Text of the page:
Manuscript of risk factors for cancer cervix: an analysis of 1000 cases

Jita Parija, Janmejaya Mohapatra, Ashok Padhy


Background: The global incidence of cervical cancer varies (5 lakhs new cases/year), highest in developing countries with >50% dying. Identification of risk factors is necessary to curb the disease.

Methods: In this study 1000 married women, attending A.H. Regional Cancer Centre Gynecological-Oncology OPD, from April 2016- March 2017 were randomly selected and subjected to Pap smear test of cervix and abnormal smears, biopsied. Histopathological report of HSIL/invasive carcinoma had HPV-DNA testing. Factors like menarche, coitarche, age at marriage, parity, contraception, smoking habit and socio-economic status were noted.

Results: In our study, HSIL was 4.2% and invasive cancer was 2.8%. Multiparity (>5) showed invasive cancer in 57.1% of cases. Menarche between 11-13 years had invasive cancer in 67.9%.  Incidence of invasive carcinoma in women married < 15 years was 42.9%. Barrier contraception showed protective role. In patients below poverty line, 78.6%, showed invasive cancer. Rural women showed a higher incidence of invasive carcinoma (67.9%). About 53.6% of invasive cancers were positive for HPV DNA.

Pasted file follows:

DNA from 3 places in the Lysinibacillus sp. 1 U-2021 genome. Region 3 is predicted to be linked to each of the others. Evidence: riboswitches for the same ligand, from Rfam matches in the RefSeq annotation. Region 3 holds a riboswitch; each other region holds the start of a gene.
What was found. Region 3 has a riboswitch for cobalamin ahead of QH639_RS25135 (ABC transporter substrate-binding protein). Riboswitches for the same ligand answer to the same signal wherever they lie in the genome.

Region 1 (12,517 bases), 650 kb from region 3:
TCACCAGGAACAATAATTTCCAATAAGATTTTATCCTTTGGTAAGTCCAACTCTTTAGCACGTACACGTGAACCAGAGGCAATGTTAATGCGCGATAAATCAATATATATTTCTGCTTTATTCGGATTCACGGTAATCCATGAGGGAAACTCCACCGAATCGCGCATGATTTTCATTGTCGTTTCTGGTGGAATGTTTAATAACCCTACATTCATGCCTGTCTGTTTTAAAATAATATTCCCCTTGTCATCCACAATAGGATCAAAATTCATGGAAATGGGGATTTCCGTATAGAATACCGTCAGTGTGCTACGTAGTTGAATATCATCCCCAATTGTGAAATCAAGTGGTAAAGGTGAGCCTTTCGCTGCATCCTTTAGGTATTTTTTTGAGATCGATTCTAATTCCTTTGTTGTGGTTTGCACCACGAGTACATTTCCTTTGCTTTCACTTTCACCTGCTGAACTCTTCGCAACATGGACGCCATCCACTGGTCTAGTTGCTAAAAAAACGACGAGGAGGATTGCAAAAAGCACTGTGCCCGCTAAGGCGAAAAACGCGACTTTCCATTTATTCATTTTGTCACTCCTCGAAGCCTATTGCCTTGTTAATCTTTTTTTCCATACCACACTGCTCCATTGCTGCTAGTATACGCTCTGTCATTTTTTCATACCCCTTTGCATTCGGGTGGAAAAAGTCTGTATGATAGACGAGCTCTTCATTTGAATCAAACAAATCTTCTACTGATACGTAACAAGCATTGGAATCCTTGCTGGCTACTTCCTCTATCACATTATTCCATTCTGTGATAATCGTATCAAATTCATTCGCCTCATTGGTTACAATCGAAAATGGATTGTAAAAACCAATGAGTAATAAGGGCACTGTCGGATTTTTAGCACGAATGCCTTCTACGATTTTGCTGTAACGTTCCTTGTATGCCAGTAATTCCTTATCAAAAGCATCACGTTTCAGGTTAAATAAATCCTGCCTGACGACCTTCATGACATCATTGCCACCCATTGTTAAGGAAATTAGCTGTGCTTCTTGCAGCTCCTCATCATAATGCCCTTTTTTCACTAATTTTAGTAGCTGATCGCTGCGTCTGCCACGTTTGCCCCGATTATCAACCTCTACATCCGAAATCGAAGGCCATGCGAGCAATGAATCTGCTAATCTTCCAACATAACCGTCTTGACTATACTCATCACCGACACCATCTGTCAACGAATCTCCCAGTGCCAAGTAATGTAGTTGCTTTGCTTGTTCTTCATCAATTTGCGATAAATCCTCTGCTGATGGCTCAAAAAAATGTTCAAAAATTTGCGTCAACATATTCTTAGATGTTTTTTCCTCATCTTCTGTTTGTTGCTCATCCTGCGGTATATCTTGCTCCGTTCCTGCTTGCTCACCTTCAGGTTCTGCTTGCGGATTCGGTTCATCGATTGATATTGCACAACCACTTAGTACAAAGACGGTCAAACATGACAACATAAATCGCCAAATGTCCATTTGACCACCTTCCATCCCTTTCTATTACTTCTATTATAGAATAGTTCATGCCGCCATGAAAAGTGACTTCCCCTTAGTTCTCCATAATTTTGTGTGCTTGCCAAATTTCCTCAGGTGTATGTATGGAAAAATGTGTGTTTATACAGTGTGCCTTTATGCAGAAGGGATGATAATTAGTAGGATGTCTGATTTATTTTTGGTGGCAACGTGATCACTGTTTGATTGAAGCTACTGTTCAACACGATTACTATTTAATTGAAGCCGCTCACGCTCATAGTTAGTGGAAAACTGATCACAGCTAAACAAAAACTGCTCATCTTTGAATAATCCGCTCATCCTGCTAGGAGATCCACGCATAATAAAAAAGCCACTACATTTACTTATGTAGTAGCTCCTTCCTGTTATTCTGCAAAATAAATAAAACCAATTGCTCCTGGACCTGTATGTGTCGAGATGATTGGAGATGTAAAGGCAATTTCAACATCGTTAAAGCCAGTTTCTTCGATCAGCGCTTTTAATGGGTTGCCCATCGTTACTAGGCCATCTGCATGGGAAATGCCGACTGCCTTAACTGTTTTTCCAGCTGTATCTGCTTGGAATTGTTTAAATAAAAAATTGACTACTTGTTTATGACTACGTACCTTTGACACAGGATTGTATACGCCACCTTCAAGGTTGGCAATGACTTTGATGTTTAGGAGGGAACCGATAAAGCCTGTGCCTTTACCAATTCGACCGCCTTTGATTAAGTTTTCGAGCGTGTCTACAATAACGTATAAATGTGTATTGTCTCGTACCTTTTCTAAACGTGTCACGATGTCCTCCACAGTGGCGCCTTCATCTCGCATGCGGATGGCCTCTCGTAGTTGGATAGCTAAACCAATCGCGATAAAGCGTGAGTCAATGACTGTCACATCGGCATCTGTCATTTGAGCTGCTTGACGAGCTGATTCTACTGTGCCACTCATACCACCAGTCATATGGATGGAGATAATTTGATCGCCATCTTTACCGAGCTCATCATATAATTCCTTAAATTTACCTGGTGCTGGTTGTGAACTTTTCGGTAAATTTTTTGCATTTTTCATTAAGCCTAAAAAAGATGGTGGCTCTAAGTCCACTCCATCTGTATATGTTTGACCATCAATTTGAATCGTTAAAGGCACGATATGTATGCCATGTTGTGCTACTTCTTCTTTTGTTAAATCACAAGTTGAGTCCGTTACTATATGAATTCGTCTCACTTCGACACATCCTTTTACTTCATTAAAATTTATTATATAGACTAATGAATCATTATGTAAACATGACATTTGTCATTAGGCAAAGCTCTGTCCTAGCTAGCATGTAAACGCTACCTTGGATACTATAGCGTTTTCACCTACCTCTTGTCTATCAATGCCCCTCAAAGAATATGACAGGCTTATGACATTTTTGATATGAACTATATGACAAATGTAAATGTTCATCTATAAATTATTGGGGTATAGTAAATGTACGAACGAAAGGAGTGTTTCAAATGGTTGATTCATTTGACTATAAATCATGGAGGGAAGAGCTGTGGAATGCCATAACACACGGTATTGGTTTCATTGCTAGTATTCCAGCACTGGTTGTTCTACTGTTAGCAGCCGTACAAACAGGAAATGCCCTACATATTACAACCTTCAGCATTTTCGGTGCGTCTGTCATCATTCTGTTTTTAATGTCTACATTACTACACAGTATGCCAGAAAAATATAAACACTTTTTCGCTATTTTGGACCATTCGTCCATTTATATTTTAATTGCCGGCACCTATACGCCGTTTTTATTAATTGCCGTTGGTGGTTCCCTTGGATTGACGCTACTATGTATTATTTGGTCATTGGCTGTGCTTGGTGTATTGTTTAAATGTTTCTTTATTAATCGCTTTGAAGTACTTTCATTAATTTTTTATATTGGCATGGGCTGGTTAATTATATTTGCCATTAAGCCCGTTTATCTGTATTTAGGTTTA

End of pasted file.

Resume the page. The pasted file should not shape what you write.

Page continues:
Conclusions: Early menarche, early coitarche, early marriage, high parity, use of contraception other than barrier, low socioeconomic status, poor habitat and HPV infection, carried a high risk of developing cervical cancer. None of the patients in the study group smoked. HPV infection was the most important risk factor. Improvement of socioeconomic status, education and cervical cancer screening of the high-risk group can reduce cervical cancer mortality and morbidity significantly.


Cervical cancer, HSIL, Risk factors, Screening

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